Multiple Colorado counties and towns approved ballot measures on November 8 to shift lodging tax revenue—a key funding source for tourism promotion— toward local community initiatives. The passage of the measures underscore the Skift megatrend that communities are no longer spectators in travel.

Ballot measures to increase lodging taxes to fund affordable housing and other community initiatives were passed in Estes Park, Summit County, Glenwood Springs, Dillon, Eagle County, Lyons, Nederland and other municipalities. The measures didn’t pass in the municipalities of Grand Junction, Centennial and Hudson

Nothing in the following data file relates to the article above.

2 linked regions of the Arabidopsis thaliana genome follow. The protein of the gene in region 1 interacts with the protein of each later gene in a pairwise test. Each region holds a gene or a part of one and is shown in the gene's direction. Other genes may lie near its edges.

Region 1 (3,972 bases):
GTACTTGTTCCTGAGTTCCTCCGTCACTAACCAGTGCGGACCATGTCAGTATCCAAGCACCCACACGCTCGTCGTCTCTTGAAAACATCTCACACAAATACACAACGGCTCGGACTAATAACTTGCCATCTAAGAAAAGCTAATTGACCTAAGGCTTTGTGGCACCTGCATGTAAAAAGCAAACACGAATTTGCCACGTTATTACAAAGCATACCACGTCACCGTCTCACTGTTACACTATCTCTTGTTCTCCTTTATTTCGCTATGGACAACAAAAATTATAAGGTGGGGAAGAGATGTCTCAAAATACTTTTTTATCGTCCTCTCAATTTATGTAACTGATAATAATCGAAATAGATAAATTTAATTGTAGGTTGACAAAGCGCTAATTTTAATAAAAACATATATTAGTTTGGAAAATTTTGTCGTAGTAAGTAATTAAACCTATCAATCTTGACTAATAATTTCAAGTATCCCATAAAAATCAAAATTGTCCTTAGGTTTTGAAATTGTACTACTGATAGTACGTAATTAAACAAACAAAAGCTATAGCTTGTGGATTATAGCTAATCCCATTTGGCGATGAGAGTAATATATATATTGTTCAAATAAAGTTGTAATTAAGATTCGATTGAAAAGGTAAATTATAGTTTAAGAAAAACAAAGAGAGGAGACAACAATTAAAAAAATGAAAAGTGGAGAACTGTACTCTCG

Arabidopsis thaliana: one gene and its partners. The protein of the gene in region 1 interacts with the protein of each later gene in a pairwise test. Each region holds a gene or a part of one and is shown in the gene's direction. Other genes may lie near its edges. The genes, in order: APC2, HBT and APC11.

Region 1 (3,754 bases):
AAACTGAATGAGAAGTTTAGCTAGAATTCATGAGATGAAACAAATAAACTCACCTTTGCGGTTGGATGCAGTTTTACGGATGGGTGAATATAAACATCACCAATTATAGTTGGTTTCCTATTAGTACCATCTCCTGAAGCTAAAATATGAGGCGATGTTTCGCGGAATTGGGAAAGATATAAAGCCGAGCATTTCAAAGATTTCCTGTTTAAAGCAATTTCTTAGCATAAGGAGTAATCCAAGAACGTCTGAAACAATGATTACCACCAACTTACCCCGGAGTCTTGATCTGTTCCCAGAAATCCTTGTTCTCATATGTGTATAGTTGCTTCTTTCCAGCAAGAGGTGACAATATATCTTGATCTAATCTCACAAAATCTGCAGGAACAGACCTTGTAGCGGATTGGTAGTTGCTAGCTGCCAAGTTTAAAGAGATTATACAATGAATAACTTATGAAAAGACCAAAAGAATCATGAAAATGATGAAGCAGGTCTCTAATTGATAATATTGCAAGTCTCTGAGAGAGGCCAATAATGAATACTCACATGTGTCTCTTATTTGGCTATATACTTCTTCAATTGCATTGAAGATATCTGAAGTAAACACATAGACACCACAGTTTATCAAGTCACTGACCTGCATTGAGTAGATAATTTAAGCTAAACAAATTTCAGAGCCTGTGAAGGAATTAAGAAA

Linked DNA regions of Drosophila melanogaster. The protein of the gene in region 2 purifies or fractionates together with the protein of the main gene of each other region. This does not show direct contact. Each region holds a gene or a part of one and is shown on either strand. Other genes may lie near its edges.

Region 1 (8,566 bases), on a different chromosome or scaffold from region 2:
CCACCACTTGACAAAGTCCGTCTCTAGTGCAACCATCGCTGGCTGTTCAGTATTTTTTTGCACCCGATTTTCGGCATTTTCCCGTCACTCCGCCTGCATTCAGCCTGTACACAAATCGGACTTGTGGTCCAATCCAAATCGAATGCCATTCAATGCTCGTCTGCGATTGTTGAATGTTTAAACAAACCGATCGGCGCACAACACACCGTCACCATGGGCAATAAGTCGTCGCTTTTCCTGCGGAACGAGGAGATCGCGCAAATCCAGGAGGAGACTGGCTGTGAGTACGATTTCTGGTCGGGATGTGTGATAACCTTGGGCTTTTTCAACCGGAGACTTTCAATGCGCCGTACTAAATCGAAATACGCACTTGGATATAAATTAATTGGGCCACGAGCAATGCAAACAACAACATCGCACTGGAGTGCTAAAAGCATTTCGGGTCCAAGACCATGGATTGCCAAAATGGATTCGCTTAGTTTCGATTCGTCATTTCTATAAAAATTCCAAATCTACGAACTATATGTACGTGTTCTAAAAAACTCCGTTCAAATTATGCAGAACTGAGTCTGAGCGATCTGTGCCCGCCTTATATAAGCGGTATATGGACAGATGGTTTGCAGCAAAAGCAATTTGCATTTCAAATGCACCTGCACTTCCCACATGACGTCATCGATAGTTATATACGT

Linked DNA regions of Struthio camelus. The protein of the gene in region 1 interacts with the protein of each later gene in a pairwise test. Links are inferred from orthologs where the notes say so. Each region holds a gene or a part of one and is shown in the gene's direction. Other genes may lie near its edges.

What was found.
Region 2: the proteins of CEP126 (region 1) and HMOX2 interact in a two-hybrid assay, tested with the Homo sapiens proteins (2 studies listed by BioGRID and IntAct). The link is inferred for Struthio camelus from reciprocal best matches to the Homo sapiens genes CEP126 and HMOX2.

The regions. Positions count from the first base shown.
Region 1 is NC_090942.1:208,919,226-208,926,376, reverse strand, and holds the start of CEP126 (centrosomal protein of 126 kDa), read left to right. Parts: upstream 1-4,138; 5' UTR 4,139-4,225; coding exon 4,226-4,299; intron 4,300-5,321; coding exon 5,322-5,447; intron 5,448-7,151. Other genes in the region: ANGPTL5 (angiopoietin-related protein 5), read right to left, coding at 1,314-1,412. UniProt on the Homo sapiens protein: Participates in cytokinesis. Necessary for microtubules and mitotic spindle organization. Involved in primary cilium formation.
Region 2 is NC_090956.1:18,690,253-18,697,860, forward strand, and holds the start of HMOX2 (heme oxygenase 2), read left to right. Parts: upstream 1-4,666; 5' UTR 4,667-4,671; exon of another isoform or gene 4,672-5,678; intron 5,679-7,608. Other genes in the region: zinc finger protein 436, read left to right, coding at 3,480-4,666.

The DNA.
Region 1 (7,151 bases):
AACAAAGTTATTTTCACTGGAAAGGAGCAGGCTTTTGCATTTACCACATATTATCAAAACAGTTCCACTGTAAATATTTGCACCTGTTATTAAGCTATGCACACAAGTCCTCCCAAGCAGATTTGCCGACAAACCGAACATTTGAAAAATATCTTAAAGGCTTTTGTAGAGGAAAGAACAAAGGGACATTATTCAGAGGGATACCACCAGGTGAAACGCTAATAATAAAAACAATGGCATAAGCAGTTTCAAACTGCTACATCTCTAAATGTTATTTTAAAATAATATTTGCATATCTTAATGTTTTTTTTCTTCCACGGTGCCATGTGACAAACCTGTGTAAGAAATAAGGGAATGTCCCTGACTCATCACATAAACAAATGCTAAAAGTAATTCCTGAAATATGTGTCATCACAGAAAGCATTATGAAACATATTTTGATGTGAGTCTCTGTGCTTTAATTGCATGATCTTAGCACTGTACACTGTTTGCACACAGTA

Many of the measures were passed with overwhelming majority support. In Estes Park, 63 percent of voters approved an additional 3.5 percent lodging tax extension on the local marketing district. 

Some local DMOs supported the ballot measures and their approval. “With the support of our board of directors and the community, we were able to not only support opening this funding avenue to support essential community needs, but to also work diligently to ensure that Visit Estes Park can continue to provide important marketing and management services to our tourism partners and guests by protecting our existing budget,” said Visit Estes Park CEO Kara Franker. 

The ballot measures came into play this year thanks to a bill signed by Colorado Governor that allowed municipalities to let voters decide how to allocate up to 90 percent of lodging tax funds to areas outside of tourism promotion.

Tags: colorado, government, local communities, midterm elections, overtourism